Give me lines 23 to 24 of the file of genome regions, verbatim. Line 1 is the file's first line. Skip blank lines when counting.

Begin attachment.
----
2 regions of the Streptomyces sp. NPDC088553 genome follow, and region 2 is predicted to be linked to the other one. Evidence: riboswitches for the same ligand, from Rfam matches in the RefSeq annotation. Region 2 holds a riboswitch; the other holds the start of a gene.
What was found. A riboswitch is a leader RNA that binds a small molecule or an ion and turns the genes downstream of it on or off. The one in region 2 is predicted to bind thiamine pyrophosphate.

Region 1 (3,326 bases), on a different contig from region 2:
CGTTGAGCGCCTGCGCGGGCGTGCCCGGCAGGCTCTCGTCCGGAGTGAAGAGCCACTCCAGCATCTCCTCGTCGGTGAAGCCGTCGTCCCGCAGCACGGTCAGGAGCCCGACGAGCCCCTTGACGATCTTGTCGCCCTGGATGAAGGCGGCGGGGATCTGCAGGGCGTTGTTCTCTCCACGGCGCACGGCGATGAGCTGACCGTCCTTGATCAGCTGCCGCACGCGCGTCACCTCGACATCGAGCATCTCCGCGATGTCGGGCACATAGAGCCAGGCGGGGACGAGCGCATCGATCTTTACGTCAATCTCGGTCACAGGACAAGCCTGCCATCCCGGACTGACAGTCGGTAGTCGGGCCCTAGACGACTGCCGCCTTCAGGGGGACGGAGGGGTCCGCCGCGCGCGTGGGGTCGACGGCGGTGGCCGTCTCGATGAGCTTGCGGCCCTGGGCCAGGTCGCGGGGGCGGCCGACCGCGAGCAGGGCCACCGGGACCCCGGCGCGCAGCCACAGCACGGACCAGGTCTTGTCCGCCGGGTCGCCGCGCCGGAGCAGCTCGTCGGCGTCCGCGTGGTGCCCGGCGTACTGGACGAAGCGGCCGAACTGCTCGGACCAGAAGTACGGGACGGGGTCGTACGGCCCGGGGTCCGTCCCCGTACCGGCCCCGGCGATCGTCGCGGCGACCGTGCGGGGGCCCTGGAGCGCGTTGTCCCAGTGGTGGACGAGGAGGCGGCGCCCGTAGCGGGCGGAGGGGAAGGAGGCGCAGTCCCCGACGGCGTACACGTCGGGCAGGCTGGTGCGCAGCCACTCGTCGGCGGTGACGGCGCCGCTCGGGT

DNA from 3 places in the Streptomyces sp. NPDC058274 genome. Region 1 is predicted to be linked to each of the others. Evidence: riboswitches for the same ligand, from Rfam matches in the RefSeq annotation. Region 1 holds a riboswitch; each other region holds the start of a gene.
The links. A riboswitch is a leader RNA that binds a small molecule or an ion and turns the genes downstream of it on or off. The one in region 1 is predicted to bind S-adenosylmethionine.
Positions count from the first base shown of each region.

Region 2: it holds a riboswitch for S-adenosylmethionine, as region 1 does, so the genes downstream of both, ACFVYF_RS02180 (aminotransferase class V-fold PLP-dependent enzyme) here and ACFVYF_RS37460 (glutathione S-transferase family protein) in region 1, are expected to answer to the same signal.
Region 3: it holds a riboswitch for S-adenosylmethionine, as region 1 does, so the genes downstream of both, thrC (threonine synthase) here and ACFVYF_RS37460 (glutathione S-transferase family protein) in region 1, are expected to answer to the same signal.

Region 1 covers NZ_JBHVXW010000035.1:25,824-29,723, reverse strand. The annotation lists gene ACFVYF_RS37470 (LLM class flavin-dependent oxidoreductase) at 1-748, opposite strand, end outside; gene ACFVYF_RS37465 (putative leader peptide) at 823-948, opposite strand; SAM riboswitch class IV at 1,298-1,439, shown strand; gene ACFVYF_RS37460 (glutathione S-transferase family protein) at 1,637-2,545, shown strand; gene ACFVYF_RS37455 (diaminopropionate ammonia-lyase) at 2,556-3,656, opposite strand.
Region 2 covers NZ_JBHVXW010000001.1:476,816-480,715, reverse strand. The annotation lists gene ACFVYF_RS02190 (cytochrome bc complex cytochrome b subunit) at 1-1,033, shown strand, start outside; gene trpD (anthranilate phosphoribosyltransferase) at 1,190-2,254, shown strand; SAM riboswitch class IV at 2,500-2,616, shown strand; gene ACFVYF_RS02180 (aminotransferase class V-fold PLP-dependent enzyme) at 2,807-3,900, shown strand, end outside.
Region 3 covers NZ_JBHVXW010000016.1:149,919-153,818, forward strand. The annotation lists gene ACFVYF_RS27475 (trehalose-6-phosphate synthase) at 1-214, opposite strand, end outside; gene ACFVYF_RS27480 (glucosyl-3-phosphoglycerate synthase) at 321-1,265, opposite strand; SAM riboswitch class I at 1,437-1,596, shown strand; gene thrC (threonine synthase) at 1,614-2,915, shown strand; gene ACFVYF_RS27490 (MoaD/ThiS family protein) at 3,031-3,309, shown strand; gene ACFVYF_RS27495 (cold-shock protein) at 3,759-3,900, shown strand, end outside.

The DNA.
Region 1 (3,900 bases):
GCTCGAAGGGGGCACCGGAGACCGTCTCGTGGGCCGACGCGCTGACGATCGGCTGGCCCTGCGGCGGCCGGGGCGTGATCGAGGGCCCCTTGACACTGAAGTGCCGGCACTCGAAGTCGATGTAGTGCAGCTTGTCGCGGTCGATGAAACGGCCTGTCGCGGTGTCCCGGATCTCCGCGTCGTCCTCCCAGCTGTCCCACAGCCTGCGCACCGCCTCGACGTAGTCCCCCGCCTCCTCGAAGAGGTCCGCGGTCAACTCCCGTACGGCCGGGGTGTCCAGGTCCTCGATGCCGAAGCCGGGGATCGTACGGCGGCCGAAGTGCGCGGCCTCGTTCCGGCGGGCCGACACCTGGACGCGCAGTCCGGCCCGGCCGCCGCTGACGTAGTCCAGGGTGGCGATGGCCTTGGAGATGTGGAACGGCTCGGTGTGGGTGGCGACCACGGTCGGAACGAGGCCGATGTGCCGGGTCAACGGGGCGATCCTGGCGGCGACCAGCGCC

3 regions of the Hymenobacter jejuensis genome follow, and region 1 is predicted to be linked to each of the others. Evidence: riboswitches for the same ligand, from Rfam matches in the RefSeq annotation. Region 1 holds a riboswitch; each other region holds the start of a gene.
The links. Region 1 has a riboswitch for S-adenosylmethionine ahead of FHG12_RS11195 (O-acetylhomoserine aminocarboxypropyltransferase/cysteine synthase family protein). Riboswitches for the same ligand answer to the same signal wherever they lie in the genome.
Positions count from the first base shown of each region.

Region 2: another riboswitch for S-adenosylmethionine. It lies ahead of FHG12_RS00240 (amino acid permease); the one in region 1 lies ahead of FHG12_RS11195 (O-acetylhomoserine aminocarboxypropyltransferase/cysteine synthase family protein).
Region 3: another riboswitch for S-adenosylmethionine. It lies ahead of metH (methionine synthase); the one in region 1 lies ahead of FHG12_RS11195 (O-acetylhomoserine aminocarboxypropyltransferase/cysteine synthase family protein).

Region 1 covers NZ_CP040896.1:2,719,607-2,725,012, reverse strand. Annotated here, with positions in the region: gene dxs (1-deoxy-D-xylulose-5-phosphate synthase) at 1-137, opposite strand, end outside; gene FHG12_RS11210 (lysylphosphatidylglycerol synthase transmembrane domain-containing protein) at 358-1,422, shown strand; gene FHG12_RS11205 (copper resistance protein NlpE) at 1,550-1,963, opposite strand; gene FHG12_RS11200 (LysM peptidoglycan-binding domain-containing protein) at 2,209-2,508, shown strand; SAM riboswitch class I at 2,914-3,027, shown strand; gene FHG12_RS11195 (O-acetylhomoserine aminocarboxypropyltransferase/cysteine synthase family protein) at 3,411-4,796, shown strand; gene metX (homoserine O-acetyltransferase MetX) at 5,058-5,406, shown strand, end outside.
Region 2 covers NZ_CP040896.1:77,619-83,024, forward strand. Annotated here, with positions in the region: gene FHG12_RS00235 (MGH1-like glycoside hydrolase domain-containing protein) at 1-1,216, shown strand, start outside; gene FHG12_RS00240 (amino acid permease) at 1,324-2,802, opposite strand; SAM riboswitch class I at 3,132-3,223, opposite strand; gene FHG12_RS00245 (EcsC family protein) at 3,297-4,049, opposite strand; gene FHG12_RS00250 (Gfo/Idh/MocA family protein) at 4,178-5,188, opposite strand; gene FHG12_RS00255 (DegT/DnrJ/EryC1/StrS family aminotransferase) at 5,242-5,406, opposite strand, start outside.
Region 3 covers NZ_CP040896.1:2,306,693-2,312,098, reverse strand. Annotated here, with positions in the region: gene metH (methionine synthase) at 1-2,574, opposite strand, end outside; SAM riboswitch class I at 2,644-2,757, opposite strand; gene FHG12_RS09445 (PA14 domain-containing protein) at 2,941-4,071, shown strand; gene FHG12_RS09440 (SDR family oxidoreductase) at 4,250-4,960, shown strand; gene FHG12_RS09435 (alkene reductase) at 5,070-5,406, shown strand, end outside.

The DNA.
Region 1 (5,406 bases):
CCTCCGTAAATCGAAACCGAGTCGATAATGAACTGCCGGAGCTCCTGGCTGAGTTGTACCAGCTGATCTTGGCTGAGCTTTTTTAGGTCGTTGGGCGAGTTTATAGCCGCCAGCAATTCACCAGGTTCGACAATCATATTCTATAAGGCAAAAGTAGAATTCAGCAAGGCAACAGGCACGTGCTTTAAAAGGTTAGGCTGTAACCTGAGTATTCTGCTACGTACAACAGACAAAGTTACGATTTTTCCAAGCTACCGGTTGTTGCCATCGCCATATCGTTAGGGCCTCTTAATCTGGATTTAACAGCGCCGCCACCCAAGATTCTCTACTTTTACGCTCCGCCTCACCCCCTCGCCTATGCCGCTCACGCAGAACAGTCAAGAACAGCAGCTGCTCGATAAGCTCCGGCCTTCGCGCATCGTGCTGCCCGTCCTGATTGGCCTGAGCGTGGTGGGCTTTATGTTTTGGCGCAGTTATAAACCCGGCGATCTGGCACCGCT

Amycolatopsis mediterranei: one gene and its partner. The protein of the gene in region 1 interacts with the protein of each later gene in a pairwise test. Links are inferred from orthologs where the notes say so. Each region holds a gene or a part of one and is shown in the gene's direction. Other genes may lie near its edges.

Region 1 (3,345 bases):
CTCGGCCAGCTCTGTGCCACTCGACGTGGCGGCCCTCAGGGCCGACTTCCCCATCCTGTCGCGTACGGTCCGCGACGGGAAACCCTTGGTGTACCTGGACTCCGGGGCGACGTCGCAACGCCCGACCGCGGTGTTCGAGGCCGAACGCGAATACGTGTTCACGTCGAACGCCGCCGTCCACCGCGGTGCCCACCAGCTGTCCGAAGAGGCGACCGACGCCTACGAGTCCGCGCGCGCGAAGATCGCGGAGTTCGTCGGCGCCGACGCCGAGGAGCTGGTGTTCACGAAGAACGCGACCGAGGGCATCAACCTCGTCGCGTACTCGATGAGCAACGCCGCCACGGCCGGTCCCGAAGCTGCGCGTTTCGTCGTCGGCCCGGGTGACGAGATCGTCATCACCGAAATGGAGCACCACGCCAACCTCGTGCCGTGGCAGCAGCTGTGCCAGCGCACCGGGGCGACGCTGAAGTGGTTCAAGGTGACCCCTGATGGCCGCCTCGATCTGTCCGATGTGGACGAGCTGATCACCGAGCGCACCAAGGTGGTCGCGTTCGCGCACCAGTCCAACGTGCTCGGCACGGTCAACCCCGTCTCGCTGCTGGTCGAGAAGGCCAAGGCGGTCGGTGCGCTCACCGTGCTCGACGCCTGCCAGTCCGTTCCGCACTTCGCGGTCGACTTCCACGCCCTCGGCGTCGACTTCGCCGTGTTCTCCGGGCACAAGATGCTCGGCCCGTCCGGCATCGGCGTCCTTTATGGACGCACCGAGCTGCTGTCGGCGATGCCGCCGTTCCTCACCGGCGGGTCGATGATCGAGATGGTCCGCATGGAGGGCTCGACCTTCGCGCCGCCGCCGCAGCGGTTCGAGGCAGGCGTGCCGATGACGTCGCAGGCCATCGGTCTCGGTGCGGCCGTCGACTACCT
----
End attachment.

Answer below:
Region 3 covers NZ_CP040896.1:2,306,693-2,312,098, reverse strand. Annotated here, with positions in the region: gene metH (methionine synthase) at 1-2,574, opposite strand, end outside; SAM riboswitch class I at 2,644-2,757, opposite strand; gene FHG12_RS09445 (PA14 domain-containing protein) at 2,941-4,071, shown strand; gene FHG12_RS09440 (SDR family oxidoreductase) at 4,250-4,960, shown strand; gene FHG12_RS09435 (alkene reductase) at 5,070-5,406, shown strand, end outside.

The DNA.